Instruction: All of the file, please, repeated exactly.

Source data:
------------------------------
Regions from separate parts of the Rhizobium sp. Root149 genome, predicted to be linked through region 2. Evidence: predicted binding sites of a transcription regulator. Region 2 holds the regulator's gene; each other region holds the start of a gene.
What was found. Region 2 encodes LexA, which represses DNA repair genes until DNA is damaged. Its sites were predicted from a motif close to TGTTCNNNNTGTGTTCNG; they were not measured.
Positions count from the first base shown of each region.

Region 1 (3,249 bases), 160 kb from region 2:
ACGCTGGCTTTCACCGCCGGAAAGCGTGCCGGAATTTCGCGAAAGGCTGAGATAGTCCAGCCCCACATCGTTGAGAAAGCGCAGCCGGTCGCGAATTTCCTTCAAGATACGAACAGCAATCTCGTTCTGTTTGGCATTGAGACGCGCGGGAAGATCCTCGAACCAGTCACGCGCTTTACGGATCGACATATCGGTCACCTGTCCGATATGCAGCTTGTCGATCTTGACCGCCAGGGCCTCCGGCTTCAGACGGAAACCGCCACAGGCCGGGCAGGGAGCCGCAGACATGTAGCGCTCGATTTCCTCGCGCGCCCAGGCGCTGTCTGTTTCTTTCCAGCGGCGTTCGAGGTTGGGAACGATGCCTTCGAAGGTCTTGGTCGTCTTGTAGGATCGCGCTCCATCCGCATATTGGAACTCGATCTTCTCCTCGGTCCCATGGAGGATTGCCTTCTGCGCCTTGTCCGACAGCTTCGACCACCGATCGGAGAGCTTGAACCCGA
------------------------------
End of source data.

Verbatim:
Regions from separate parts of the Rhizobium sp. Root149 genome, predicted to be linked through region 2. Evidence: predicted binding sites of a transcription regulator. Region 2 holds the regulator's gene; each other region holds the start of a gene.
What was found. Region 2 encodes LexA, which represses DNA repair genes until DNA is damaged. Its sites were predicted from a motif close to TGTTCNNNNTGTGTTCNG; they were not measured.
Positions count from the first base shown of each region.

Region 1 (3,249 bases), 160 kb from region 2:
ACGCTGGCTTTCACCGCCGGAAAGCGTGCCGGAATTTCGCGAAAGGCTGAGATAGTCCAGCCCCACATCGTTGAGAAAGCGCAGCCGGTCGCGAATTTCCTTCAAGATACGAACAGCAATCTCGTTCTGTTTGGCATTGAGACGCGCGGGAAGATCCTCGAACCAGTCACGCGCTTTACGGATCGACATATCGGTCACCTGTCCGATATGCAGCTTGTCGATCTTGACCGCCAGGGCCTCCGGCTTCAGACGGAAACCGCCACAGGCCGGGCAGGGAGCCGCAGACATGTAGCGCTCGATTTCCTCGCGCGCCCAGGCGCTGTCTGTTTCTTTCCAGCGGCGTTCGAGGTTGGGAACGATGCCTTCGAAGGTCTTGGTCGTCTTGTAGGATCGCGCTCCATCCGCATATTGGAACTCGATCTTCTCCTCGGTCCCATGGAGGATTGCCTTCTGCGCCTTGTCCGACAGCTTCGACCACCGATCGGAGAGCTTGAACCCGA